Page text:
Here is a link to the texts I started with

A: http://etcsl.orinst.ox.ac.uk/section1/tr1814.htm
B: http://jewishchristianlit.com/Texts/ANE ... 2.html#FN1

The first link is The Electronic Text Corpus of Sumerian Literature (“The Electronic Text Corpus of Sumerian Literature is based at the University of Oxford. Its aim is to make accessible, via the World Wide Web, over 400 literary works composed in the Sumerian language in ancient Mesopotamia during the late third and early second millennia BC.”

The second is an incorporated translation by “Diane Wolkstein & Samuel Noah Kramer (1983)Samuel Noah Kramer (1938)”
In the dramatis personae/plantae of the text we have Gilgamesh, Inanna, Lillith (also rendered lillitu), the serpent, the Anzu Bird (with several different names), and the Huluppu tree.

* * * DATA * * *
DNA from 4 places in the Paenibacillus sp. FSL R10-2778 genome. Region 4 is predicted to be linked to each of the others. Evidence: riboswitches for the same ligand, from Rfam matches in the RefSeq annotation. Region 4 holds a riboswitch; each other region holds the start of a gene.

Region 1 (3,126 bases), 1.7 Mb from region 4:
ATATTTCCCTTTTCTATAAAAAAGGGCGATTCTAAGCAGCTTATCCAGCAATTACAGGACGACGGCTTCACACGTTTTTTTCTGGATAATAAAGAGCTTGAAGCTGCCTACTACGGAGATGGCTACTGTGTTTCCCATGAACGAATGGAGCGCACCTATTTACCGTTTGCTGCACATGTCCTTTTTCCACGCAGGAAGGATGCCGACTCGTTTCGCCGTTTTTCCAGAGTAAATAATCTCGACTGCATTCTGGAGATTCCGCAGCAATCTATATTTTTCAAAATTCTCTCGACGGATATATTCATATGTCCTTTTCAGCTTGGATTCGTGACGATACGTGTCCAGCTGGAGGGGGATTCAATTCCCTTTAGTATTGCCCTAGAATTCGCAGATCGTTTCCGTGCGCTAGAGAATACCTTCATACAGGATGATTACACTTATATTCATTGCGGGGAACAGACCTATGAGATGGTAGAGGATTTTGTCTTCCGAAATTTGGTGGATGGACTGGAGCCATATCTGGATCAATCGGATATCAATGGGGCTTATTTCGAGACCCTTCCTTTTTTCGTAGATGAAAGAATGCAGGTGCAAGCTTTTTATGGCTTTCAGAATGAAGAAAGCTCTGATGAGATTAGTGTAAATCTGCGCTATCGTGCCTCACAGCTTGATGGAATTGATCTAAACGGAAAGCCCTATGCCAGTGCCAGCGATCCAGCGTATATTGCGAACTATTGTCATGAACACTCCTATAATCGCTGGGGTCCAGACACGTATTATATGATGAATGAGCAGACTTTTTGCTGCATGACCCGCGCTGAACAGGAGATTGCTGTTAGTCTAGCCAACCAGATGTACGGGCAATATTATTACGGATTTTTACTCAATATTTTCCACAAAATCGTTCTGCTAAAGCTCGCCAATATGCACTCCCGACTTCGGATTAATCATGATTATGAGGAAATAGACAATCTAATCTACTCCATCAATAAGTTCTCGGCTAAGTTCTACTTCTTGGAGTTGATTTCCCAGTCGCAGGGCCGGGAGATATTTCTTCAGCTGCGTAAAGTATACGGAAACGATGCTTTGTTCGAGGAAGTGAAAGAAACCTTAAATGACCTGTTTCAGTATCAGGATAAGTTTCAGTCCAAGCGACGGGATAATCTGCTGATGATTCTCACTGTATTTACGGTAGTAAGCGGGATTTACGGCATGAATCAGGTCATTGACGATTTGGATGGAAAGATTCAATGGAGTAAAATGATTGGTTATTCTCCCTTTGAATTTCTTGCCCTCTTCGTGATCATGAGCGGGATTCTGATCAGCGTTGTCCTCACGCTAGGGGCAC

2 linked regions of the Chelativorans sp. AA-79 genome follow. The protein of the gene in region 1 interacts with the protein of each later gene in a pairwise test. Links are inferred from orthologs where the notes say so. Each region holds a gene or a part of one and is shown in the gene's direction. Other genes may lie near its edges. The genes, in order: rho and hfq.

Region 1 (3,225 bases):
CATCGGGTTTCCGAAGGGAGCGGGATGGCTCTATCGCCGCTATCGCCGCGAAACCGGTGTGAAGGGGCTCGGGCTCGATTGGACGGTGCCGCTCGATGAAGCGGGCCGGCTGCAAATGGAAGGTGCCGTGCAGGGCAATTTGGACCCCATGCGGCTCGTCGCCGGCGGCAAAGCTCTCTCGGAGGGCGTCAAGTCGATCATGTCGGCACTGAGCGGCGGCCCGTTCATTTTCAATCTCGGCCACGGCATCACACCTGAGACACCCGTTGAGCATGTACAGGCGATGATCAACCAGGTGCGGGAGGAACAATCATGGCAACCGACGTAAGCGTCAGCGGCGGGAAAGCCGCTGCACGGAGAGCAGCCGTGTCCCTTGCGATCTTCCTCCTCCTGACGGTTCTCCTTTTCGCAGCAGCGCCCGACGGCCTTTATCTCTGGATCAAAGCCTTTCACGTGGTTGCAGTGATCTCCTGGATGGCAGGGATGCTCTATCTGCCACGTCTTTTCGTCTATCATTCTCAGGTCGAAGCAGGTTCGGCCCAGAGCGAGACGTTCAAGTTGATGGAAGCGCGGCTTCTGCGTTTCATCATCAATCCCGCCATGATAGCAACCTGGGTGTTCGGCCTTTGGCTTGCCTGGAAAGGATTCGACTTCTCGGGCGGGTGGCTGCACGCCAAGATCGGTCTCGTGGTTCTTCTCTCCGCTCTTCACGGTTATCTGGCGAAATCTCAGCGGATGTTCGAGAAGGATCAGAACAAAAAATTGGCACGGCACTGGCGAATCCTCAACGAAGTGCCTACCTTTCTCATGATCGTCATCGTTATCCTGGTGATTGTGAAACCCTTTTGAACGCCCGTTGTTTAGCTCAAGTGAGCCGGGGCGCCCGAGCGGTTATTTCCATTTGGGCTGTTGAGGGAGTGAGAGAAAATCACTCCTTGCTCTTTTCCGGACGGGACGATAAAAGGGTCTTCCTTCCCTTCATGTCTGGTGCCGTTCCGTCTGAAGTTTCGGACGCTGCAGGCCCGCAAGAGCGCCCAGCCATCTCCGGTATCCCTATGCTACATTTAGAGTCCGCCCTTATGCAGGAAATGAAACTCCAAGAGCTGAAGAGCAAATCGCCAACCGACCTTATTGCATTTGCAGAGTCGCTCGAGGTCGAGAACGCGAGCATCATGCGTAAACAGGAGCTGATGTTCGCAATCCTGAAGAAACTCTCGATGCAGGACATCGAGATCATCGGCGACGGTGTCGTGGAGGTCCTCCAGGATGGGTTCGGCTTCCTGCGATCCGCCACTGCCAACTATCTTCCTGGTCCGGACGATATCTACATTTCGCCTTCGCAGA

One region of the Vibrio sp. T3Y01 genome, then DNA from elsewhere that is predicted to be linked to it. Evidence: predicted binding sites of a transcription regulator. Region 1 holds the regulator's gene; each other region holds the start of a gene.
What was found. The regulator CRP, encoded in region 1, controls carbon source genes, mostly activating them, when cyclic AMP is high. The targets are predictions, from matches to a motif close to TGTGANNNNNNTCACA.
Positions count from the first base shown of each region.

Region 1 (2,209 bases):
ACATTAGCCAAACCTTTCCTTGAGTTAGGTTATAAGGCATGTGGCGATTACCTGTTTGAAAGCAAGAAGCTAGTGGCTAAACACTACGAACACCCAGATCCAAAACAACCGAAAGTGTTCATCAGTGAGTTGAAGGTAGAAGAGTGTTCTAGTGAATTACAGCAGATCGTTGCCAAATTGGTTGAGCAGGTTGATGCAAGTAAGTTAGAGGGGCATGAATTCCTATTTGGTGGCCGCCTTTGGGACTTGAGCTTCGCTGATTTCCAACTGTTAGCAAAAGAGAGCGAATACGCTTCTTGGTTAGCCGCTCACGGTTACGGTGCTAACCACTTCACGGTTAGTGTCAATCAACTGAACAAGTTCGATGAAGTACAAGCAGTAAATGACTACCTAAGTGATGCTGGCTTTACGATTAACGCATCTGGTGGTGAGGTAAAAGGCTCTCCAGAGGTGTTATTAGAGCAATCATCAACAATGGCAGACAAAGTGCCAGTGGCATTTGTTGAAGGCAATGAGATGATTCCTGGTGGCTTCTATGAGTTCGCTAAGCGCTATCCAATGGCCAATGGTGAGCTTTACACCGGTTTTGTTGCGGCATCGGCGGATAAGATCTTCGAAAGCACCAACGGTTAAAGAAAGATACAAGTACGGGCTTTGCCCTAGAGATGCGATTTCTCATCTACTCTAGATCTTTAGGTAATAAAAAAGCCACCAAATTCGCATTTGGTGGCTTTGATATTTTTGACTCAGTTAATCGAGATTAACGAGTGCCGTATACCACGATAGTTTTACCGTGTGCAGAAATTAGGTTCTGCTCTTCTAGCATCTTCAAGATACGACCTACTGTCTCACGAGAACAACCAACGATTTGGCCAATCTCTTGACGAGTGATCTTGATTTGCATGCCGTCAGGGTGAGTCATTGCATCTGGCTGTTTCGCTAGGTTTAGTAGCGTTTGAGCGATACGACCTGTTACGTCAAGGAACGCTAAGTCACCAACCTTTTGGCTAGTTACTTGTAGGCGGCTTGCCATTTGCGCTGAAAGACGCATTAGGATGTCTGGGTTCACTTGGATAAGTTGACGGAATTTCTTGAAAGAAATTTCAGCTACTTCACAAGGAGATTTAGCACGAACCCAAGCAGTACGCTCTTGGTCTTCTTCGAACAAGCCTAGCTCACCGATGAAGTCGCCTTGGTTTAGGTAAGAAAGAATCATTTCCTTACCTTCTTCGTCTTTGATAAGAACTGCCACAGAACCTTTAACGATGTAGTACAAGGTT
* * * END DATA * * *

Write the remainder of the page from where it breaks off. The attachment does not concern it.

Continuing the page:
Point 1: Gilgamesh is a bit of a confusing character to me. He is listed on the Sumerian Kings List and is considered a divine ruler but not a full-fledged deity on his own. I believe the kings list has him ruling for over a hundred years. He is best described as a demigod by the accounts I have read of him and the epic seems to describe him that way. I cannot see a parallel between Gilgamesh and Yahweh because Yahweh is a full fledged alpha and Omega type God (even if we take into the account the idea that he might have been a Canaanite war God) and Gilgamesh is only some portion deity. He seems to represent the Near Eastern Tradition of Kings saying… “I’m God and you’ll worship me that way” and then making art that reflects this. I believe the nature of the character would discourage me from interpreting him as like Yahweh walking through the garden. Although, I can see how the elements could be seen to be overlaid in the simple narrative context. His presence seems ancillary and his actions more human. He doesn’t use godly power… he uses an axe. I don’t think Yahweh used an ax. Although that would have been really cool.